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Addex further improves liquidity

Mode of action of allosteric modulation, © Addex Therapeutics Ltd.

Following a private placement worth CHF3m in February, Swiss allosteric modulator specialist Addex Therapeutics has increased its capital to finance clinical studies of dipraglurant in Parkinson’s and ADX71441.

Addex announced that it has increased its capital through the issue of 1,930,435 new registered shares at nominal value of CHF1 each to Addex Pharma S.A, its 100% subsidiary. The transaction has been executed to provide the group with additional treasury shares that can be used in the future to raise funds in an efficient manner. 

Earlier this year, the company boosted its cash position from CHF1.4m at December 31, 2016 to CHF3.9m through sale of 1,623,427 treasury shares for gross proceeds of CHF3,282,093. According to Tim Dyer, Addex’ latest transaction “has been executed to provide us with additional financing flexibility as we execute on our strategy to advance the clinical development of dipraglurant and ADX71441.”

Addex’ lead drug candidate, dipraglurant, an oral mGluR5 negative allosteric modulator, has completed a Phase IIa dose escalation study in 76 patients with Parkinson's disease levodopa-induced dyskinesia. Results published in September 2016 (https://www.ncbi.nlm.nih.gov/pubmed/27214664) showed acceptable toxicity and no worsening of parkinsonism. The company, however, said that the drug’s efficacy in reversing levodopa-induced dyskinesia warrants further investigations in a larger number of patients. Dipraglurant is being prepared to enter registration trials for PD-LID with support from the Michael J. Fox Foundation for Parkinson's Research (MJFF). In parallel, dipraglurant’s therapeutic use in dystonia is being investigated with support from the Dystonia Medical Research Foundation (DMRF).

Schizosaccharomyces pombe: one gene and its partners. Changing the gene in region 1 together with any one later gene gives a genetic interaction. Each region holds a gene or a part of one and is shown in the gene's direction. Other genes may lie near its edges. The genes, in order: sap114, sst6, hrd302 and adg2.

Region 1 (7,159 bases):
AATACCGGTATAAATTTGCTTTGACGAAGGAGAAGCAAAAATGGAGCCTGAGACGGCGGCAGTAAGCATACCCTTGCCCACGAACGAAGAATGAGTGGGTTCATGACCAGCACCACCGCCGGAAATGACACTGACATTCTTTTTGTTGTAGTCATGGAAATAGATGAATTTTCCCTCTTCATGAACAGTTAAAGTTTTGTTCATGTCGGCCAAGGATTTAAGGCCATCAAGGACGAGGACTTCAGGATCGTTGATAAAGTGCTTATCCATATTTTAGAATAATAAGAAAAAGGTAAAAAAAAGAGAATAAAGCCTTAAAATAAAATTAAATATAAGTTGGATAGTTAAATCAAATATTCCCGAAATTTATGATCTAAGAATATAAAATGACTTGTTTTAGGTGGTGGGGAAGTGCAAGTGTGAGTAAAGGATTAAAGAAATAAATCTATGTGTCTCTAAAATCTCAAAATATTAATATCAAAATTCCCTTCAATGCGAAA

Addex’ second clinical programme, ADX71149 (mGluR2 positive allosteric modulator or PAM) is being developed in collaboration with Janssen Pharmaceuticals, Inc for epilepsy. In addition, ADX71441 (GABAB receptor PAM) has received regulatory approval to start Phase I and is being investigated for its therapeutic use in Charcot-Marie-Tooth Type 1A disease (CMT1A), cocaine and alcohol use disorder and nicotine dependence.